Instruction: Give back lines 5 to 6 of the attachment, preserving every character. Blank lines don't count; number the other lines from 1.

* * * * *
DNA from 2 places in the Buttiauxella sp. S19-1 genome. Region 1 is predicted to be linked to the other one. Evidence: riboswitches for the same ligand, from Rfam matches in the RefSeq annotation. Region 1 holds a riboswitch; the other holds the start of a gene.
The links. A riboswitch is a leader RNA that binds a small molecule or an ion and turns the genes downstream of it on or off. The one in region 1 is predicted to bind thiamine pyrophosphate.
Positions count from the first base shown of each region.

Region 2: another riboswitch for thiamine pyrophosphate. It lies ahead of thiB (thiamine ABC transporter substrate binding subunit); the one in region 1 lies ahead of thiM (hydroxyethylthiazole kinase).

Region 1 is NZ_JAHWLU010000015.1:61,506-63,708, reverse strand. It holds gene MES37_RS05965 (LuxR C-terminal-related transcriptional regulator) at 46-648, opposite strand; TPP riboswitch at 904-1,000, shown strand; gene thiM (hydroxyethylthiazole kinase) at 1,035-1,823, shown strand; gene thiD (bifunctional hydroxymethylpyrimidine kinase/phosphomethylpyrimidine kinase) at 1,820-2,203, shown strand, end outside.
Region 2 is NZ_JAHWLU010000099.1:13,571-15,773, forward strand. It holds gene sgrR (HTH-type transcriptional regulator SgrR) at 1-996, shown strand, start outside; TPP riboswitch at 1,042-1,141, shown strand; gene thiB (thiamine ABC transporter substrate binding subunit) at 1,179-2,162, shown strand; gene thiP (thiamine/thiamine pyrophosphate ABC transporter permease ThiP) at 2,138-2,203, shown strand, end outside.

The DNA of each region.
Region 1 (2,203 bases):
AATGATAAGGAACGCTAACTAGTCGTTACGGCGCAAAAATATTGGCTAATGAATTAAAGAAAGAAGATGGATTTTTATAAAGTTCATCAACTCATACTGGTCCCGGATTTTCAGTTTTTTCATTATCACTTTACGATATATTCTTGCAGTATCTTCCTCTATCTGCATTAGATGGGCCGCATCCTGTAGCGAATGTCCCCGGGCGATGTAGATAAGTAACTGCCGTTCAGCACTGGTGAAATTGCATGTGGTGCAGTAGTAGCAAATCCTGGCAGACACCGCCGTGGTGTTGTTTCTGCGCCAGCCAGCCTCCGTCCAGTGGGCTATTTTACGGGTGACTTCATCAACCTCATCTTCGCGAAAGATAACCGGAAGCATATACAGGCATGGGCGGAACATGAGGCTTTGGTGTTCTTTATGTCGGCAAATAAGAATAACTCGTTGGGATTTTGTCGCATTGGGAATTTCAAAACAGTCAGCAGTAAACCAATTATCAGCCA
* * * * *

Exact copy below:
Region 1 is NZ_JAHWLU010000015.1:61,506-63,708, reverse strand. It holds gene MES37_RS05965 (LuxR C-terminal-related transcriptional regulator) at 46-648, opposite strand; TPP riboswitch at 904-1,000, shown strand; gene thiM (hydroxyethylthiazole kinase) at 1,035-1,823, shown strand; gene thiD (bifunctional hydroxymethylpyrimidine kinase/phosphomethylpyrimidine kinase) at 1,820-2,203, shown strand, end outside.
Region 2 is NZ_JAHWLU010000099.1:13,571-15,773, forward strand. It holds gene sgrR (HTH-type transcriptional regulator SgrR) at 1-996, shown strand, start outside; TPP riboswitch at 1,042-1,141, shown strand; gene thiB (thiamine ABC transporter substrate binding subunit) at 1,179-2,162, shown strand; gene thiP (thiamine/thiamine pyrophosphate ABC transporter permease ThiP) at 2,138-2,203, shown strand, end outside.